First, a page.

5 productivity apps combat Internet distractions
In 2011, Nielsen made a startling discovery — Americans spend almost 1 in every 5 minutes online on social media sites. In 2012, that number had climbed to 1 in every 4.3 minutes.
Often, the allure of social media is too great. Facebook and Twitter pull people away from their work, and YouTube burns away hours at a time. These issues have inspired programmers to create apps and programs specifically designed to make time in front of the computer a little more productive. Here are five of them.
Anti-Social is a $15 program designed to block social media sites (e.g., Facebook, YouTube and Twitter) as well as any other sites that the user specifies. Fred Stutzman, a software developer, created the program after finding his work was constantly sidetracked by interesting — but irrelevant — Wikipedia articles.
LeechBlock, a Firefox add-on, is a free alternative to Anti-Social.
ResueTime does not outright block time-wasting websites. Instead, this free program provides users with a read-out at the end of each day highlighting their web activities. This read-out is designed to inspire individuals to change their own Internet habits. Most people are surprised when they find out how much time they spend on social media each day.
Dark Room (and its Mac-based counterpart, WriteRoom) is a distraction-free writing program. This program fills the entire screen, obscuring any tempting windows and keeping users away from the Internet browser.
Individuals who aren’t looking for a new program can tinker with Microsoft Word to produce a similar effect.
Struggling with productivity on the Internet? Just get some SelfControl! SelfControl is a free application for the Mac that lets users block specific websites for up to 24 hours. What makes SelfControl particularly brilliant is its “cheat proof” software. Users can restart their computer or even delete the application from their hard drive — yet blocked sites will remain blocked.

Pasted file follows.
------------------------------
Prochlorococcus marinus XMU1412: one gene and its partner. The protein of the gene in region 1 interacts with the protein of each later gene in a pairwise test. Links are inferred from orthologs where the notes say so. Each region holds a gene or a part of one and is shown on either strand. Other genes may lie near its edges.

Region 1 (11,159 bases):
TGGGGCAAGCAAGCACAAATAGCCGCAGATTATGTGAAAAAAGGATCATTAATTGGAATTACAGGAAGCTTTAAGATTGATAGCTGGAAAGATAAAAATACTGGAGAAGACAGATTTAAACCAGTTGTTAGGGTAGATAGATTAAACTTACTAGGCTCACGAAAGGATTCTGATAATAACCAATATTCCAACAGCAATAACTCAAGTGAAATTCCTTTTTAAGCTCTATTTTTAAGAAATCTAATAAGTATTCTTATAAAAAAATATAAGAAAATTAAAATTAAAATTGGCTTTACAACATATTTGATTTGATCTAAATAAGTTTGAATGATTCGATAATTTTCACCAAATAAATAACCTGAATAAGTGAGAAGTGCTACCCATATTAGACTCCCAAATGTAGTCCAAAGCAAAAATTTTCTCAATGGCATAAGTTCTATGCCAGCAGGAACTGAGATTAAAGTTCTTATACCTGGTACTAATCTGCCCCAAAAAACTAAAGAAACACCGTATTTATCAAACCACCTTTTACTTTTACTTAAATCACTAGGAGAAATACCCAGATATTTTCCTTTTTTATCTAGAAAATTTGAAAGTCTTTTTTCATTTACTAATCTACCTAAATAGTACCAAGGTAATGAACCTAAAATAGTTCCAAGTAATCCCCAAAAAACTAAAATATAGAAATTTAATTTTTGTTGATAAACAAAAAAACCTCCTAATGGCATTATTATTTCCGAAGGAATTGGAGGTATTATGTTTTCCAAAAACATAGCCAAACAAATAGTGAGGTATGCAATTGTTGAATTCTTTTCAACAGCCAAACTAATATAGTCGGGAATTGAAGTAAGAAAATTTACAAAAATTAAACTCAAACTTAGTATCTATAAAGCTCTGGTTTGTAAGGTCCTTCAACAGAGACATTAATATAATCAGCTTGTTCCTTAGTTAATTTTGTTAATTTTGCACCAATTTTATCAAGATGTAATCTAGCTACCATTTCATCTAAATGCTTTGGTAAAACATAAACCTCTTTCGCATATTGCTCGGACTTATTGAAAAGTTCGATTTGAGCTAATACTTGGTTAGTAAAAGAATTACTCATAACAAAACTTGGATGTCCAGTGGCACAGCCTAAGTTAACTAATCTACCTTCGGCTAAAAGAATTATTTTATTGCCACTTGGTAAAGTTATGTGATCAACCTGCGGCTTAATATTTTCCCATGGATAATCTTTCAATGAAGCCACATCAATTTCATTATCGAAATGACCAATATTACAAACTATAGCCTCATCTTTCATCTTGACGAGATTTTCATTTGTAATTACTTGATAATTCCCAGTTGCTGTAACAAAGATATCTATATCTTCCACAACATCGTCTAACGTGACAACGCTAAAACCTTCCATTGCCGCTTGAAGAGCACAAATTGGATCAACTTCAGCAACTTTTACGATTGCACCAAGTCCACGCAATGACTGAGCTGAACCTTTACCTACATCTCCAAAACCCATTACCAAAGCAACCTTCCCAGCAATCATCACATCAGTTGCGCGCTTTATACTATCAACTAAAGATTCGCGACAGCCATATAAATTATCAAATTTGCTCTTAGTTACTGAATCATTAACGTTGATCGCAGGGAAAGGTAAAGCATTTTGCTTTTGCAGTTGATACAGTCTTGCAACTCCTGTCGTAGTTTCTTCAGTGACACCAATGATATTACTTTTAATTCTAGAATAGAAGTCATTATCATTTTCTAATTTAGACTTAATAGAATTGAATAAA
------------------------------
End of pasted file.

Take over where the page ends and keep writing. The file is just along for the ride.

Freedom goes one step further than the other apps on this list and blocks the Internet entirely. Fred Stutzman — the same developer who created Anti-Social — created this app after his favorite coffee shop started offering free Wi-Fi. He found himself newly distracted by social media and unable to concentrate on his work. For individuals who need the Internet to do their work, this program might be a little too extreme. For people who want to bury themselves in a Word document, however, Freedom is ideal.
Some people might wonder: If people really wanted to get work done, wouldn’t they just do it? Why do they need a computer to hold their hand?
Everyone gets distracted now and again. Regardless of what people might believe, these anti-distraction apps can make a real difference. Famous author Zadie Smith has nothing but praise for two of the apps on this list — Freedom and SelfControl — and credited them with allowing her to finish her latest novel.
Skeptics might want to give some of the free programs a try at the very least. They might be surprised to find out how often they get distracted — as well as how much they can accomplish when those distractions are gone.
Written by Courtney Lopresti, M.S. neuroscience, Sovereign Health Group writer